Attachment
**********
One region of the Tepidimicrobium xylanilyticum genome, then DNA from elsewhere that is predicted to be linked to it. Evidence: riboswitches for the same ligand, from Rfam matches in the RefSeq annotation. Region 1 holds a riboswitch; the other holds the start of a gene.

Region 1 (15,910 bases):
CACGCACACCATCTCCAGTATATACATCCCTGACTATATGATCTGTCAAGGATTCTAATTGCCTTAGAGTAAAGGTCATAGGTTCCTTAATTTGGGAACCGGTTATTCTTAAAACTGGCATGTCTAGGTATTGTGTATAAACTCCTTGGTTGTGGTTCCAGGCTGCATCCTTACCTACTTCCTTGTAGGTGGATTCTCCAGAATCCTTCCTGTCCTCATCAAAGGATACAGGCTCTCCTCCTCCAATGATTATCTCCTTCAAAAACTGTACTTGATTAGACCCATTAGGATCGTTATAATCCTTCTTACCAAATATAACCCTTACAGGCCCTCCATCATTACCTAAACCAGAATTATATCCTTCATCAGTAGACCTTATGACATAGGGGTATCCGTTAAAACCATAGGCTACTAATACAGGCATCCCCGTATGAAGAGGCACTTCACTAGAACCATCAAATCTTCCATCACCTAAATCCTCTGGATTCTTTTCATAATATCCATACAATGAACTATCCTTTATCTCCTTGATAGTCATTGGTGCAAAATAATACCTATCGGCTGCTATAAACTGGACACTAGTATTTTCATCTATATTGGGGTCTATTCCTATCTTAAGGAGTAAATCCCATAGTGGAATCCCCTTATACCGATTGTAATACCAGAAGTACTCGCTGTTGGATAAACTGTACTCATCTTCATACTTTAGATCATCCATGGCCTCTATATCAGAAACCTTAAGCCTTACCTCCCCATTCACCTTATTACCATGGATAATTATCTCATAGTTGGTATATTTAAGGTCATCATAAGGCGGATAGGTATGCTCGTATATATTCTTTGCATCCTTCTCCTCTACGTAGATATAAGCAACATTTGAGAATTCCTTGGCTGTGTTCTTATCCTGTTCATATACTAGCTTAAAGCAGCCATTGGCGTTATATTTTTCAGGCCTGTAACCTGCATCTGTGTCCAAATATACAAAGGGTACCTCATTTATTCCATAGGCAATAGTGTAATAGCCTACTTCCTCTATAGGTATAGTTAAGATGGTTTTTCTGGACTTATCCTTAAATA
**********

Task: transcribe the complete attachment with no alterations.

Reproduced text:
One region of the Tepidimicrobium xylanilyticum genome, then DNA from elsewhere that is predicted to be linked to it. Evidence: riboswitches for the same ligand, from Rfam matches in the RefSeq annotation. Region 1 holds a riboswitch; the other holds the start of a gene.

Region 1 (15,910 bases):
CACGCACACCATCTCCAGTATATACATCCCTGACTATATGATCTGTCAAGGATTCTAATTGCCTTAGAGTAAAGGTCATAGGTTCCTTAATTTGGGAACCGGTTATTCTTAAAACTGGCATGTCTAGGTATTGTGTATAAACTCCTTGGTTGTGGTTCCAGGCTGCATCCTTACCTACTTCCTTGTAGGTGGATTCTCCAGAATCCTTCCTGTCCTCATCAAAGGATACAGGCTCTCCTCCTCCAATGATTATCTCCTTCAAAAACTGTACTTGATTAGACCCATTAGGATCGTTATAATCCTTCTTACCAAATATAACCCTTACAGGCCCTCCATCATTACCTAAACCAGAATTATATCCTTCATCAGTAGACCTTATGACATAGGGGTATCCGTTAAAACCATAGGCTACTAATACAGGCATCCCCGTATGAAGAGGCACTTCACTAGAACCATCAAATCTTCCATCACCTAAATCCTCTGGATTCTTTTCATAATATCCATACAATGAACTATCCTTTATCTCCTTGATAGTCATTGGTGCAAAATAATACCTATCGGCTGCTATAAACTGGACACTAGTATTTTCATCTATATTGGGGTCTATTCCTATCTTAAGGAGTAAATCCCATAGTGGAATCCCCTTATACCGATTGTAATACCAGAAGTACTCGCTGTTGGATAAACTGTACTCATCTTCATACTTTAGATCATCCATGGCCTCTATATCAGAAACCTTAAGCCTTACCTCCCCATTCACCTTATTACCATGGATAATTATCTCATAGTTGGTATATTTAAGGTCATCATAAGGCGGATAGGTATGCTCGTATATATTCTTTGCATCCTTCTCCTCTACGTAGATATAAGCAACATTTGAGAATTCCTTGGCTGTGTTCTTATCCTGTTCATATACTAGCTTAAAGCAGCCATTGGCGTTATATTTTTCAGGCCTGTAACCTGCATCTGTGTCCAAATATACAAAGGGTACCTCATTTATTCCATAGGCAATAGTGTAATAGCCTACTTCCTCTATAGGTATAGTTAAGATGGTTTTTCTGGACTTATCCTTAAATA